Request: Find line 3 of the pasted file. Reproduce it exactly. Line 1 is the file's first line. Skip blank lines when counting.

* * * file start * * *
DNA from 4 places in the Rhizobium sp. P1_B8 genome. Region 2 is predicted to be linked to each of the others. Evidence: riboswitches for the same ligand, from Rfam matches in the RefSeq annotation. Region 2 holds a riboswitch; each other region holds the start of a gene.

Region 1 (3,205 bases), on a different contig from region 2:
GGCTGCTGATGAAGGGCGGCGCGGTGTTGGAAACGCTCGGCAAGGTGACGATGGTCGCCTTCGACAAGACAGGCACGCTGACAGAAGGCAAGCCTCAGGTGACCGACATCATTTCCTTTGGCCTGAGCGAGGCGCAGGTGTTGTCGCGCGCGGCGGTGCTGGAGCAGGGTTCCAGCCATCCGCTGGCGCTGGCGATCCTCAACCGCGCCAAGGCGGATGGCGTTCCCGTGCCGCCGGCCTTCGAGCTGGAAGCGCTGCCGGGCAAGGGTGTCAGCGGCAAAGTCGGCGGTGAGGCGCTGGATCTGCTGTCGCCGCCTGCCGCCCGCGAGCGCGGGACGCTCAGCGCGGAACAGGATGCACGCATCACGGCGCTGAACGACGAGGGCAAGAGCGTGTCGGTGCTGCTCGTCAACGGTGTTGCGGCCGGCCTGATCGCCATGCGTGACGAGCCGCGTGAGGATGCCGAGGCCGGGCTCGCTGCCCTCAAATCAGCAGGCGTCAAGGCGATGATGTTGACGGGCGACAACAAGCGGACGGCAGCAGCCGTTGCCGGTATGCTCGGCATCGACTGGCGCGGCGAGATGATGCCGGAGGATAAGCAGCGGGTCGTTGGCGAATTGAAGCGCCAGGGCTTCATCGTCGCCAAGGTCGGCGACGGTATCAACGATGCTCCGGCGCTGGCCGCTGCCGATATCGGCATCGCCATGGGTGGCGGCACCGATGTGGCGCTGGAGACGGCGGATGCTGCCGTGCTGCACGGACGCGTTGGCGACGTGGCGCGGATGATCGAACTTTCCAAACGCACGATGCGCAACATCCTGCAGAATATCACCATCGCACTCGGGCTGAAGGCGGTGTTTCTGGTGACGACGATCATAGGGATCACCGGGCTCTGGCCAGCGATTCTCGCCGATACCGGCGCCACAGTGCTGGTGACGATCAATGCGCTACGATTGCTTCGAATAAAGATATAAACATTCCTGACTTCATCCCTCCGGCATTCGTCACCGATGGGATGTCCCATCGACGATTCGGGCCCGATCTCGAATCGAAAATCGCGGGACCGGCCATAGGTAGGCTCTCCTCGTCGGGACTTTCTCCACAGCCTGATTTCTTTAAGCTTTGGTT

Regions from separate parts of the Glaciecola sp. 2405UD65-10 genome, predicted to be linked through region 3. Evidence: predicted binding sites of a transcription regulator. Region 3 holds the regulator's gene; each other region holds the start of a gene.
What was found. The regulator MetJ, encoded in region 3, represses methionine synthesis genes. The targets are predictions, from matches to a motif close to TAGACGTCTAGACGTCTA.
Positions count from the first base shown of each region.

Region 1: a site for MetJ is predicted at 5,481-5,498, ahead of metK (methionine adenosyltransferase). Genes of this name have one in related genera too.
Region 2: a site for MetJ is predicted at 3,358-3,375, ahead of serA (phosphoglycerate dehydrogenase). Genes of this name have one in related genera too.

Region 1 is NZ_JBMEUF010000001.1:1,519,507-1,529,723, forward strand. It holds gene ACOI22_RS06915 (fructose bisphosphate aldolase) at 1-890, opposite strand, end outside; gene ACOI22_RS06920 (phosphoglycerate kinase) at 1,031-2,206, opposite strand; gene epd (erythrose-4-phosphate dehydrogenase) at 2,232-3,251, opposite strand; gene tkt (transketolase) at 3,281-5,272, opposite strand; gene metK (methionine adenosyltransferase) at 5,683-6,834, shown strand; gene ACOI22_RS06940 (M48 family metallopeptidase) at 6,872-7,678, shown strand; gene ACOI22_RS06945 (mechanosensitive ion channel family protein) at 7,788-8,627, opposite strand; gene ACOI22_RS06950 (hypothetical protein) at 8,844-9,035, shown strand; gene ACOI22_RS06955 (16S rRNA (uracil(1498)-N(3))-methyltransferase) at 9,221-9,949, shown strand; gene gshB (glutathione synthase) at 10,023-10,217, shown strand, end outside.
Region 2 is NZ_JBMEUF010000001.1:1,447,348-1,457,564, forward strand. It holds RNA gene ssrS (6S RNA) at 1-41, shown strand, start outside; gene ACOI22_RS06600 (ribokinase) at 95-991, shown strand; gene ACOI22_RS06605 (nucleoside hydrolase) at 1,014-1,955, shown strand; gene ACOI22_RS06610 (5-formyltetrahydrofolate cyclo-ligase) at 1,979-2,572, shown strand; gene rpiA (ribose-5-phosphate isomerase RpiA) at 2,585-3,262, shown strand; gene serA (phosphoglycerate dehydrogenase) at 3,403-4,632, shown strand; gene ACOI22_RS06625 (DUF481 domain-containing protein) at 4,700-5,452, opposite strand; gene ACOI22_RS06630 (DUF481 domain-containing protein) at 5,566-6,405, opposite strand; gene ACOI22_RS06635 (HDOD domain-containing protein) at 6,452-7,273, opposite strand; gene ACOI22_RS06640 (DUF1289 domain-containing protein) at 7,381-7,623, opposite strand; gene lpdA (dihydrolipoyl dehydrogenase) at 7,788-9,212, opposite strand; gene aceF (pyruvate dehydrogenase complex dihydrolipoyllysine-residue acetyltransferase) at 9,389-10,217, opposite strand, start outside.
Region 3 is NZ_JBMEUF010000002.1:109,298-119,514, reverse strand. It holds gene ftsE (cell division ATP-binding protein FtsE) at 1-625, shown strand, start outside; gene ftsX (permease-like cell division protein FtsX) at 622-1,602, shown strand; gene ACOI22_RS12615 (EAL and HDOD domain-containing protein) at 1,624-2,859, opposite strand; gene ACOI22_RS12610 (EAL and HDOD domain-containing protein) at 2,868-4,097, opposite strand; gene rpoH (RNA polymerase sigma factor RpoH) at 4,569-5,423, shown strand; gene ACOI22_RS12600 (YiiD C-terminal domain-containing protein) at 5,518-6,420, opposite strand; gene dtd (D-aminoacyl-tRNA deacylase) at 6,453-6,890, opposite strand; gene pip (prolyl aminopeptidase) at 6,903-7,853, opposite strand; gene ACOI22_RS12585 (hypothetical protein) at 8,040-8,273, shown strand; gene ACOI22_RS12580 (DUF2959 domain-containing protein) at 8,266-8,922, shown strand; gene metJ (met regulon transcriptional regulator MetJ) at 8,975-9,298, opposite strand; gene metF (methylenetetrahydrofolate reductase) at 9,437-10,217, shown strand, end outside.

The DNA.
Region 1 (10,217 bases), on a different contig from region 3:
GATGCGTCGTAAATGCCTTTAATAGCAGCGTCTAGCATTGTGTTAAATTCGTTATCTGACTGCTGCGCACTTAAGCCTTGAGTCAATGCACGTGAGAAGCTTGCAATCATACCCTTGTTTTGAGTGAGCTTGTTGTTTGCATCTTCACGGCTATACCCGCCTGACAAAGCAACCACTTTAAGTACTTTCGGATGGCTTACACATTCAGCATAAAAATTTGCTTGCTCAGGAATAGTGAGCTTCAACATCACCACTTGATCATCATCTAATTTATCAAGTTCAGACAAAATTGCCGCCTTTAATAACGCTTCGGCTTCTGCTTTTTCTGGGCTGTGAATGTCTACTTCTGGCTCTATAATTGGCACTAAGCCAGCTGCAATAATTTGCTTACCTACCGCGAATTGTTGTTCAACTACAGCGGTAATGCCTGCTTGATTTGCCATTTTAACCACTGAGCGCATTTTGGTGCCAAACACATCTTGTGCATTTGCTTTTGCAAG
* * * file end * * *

GGCTGCTGATGAAGGGCGGCGCGGTGTTGGAAACGCTCGGCAAGGTGACGATGGTCGCCTTCGACAAGACAGGCACGCTGACAGAAGGCAAGCCTCAGGTGACCGACATCATTTCCTTTGGCCTGAGCGAGGCGCAGGTGTTGTCGCGCGCGGCGGTGCTGGAGCAGGGTTCCAGCCATCCGCTGGCGCTGGCGATCCTCAACCGCGCCAAGGCGGATGGCGTTCCCGTGCCGCCGGCCTTCGAGCTGGAAGCGCTGCCGGGCAAGGGTGTCAGCGGCAAAGTCGGCGGTGAGGCGCTGGATCTGCTGTCGCCGCCTGCCGCCCGCGAGCGCGGGACGCTCAGCGCGGAACAGGATGCACGCATCACGGCGCTGAACGACGAGGGCAAGAGCGTGTCGGTGCTGCTCGTCAACGGTGTTGCGGCCGGCCTGATCGCCATGCGTGACGAGCCGCGTGAGGATGCCGAGGCCGGGCTCGCTGCCCTCAAATCAGCAGGCGTCAAGGCGATGATGTTGACGGGCGACAACAAGCGGACGGCAGCAGCCGTTGCCGGTATGCTCGGCATCGACTGGCGCGGCGAGATGATGCCGGAGGATAAGCAGCGGGTCGTTGGCGAATTGAAGCGCCAGGGCTTCATCGTCGCCAAGGTCGGCGACGGTATCAACGATGCTCCGGCGCTGGCCGCTGCCGATATCGGCATCGCCATGGGTGGCGGCACCGATGTGGCGCTGGAGACGGCGGATGCTGCCGTGCTGCACGGACGCGTTGGCGACGTGGCGCGGATGATCGAACTTTCCAAACGCACGATGCGCAACATCCTGCAGAATATCACCATCGCACTCGGGCTGAAGGCGGTGTTTCTGGTGACGACGATCATAGGGATCACCGGGCTCTGGCCAGCGATTCTCGCCGATACCGGCGCCACAGTGCTGGTGACGATCAATGCGCTACGATTGCTTCGAATAAAGATATAAACATTCCTGACTTCATCCCTCCGGCATTCGTCACCGATGGGATGTCCCATCGACGATTCGGGCCCGATCTCGAATCGAAAATCGCGGGACCGGCCATAGGTAGGCTCTCCTCGTCGGGACTTTCTCCACAGCCTGATTTCTTTAAGCTTTGGTT